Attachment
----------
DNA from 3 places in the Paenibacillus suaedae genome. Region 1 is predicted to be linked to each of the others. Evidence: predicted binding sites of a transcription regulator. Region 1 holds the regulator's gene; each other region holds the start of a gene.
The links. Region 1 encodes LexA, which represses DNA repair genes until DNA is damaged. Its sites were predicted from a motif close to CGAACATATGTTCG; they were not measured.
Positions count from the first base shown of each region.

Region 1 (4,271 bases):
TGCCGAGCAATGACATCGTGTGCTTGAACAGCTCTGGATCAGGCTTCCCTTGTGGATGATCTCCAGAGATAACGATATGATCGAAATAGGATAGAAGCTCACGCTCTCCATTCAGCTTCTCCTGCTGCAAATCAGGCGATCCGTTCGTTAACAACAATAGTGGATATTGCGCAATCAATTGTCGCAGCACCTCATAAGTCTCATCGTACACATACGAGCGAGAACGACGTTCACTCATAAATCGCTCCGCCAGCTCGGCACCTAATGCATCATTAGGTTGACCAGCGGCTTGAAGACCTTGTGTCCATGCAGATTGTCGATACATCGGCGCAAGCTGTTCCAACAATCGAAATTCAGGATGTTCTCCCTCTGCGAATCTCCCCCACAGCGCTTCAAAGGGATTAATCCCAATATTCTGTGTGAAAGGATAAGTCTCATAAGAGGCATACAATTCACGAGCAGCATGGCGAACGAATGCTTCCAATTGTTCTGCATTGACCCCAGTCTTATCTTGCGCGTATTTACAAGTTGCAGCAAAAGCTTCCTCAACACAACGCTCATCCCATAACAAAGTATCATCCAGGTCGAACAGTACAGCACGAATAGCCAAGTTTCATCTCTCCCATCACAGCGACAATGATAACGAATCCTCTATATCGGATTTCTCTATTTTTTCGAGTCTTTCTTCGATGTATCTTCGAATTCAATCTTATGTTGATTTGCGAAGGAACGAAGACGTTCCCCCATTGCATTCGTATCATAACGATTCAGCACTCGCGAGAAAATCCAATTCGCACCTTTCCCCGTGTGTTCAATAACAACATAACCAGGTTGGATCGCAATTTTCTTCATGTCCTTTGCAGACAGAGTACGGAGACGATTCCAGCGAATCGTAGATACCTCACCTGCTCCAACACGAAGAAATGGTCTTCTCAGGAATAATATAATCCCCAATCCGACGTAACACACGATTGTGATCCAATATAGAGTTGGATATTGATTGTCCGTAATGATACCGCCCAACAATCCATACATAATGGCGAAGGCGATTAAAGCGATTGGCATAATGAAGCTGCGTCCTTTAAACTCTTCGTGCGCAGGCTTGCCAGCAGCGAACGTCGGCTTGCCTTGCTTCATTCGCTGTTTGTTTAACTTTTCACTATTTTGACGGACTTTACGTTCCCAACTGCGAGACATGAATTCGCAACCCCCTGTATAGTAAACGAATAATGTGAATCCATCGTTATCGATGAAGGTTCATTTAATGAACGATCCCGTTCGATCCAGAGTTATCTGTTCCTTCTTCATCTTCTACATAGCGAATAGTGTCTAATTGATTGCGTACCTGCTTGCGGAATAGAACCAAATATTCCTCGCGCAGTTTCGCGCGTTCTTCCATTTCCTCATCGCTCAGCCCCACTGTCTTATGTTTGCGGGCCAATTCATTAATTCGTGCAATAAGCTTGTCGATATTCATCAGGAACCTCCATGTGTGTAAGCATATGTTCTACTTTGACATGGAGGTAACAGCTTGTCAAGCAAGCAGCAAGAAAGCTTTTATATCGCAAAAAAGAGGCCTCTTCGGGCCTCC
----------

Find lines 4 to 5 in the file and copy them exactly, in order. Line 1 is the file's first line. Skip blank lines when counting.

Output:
Region 1 (4,271 bases):
TGCCGAGCAATGACATCGTGTGCTTGAACAGCTCTGGATCAGGCTTCCCTTGTGGATGATCTCCAGAGATAACGATATGATCGAAATAGGATAGAAGCTCACGCTCTCCATTCAGCTTCTCCTGCTGCAAATCAGGCGATCCGTTCGTTAACAACAATAGTGGATATTGCGCAATCAATTGTCGCAGCACCTCATAAGTCTCATCGTACACATACGAGCGAGAACGACGTTCACTCATAAATCGCTCCGCCAGCTCGGCACCTAATGCATCATTAGGTTGACCAGCGGCTTGAAGACCTTGTGTCCATGCAGATTGTCGATACATCGGCGCAAGCTGTTCCAACAATCGAAATTCAGGATGTTCTCCCTCTGCGAATCTCCCCCACAGCGCTTCAAAGGGATTAATCCCAATATTCTGTGTGAAAGGATAAGTCTCATAAGAGGCATACAATTCACGAGCAGCATGGCGAACGAATGCTTCCAATTGTTCTGCATTGACCCCAGTCTTATCTTGCGCGTATTTACAAGTTGCAGCAAAAGCTTCCTCAACACAACGCTCATCCCATAACAAAGTATCATCCAGGTCGAACAGTACAGCACGAATAGCCAAGTTTCATCTCTCCCATCACAGCGACAATGATAACGAATCCTCTATATCGGATTTCTCTATTTTTTCGAGTCTTTCTTCGATGTATCTTCGAATTCAATCTTATGTTGATTTGCGAAGGAACGAAGACGTTCCCCCATTGCATTCGTATCATAACGATTCAGCACTCGCGAGAAAATCCAATTCGCACCTTTCCCCGTGTGTTCAATAACAACATAACCAGGTTGGATCGCAATTTTCTTCATGTCCTTTGCAGACAGAGTACGGAGACGATTCCAGCGAATCGTAGATACCTCACCTGCTCCAACACGAAGAAATGGTCTTCTCAGGAATAATATAATCCCCAATCCGACGTAACACACGATTGTGATCCAATATAGAGTTGGATATTGATTGTCCGTAATGATACCGCCCAACAATCCATACATAATGGCGAAGGCGATTAAAGCGATTGGCATAATGAAGCTGCGTCCTTTAAACTCTTCGTGCGCAGGCTTGCCAGCAGCGAACGTCGGCTTGCCTTGCTTCATTCGCTGTTTGTTTAACTTTTCACTATTTTGACGGACTTTACGTTCCCAACTGCGAGACATGAATTCGCAACCCCCTGTATAGTAAACGAATAATGTGAATCCATCGTTATCGATGAAGGTTCATTTAATGAACGATCCCGTTCGATCCAGAGTTATCTGTTCCTTCTTCATCTTCTACATAGCGAATAGTGTCTAATTGATTGCGTACCTGCTTGCGGAATAGAACCAAATATTCCTCGCGCAGTTTCGCGCGTTCTTCCATTTCCTCATCGCTCAGCCCCACTGTCTTATGTTTGCGGGCCAATTCATTAATTCGTGCAATAAGCTTGTCGATATTCATCAGGAACCTCCATGTGTGTAAGCATATGTTCTACTTTGACATGGAGGTAACAGCTTGTCAAGCAAGCAGCAAGAAAGCTTTTATATCGCAAAAAAGAGGCCTCTTCGGGCCTCC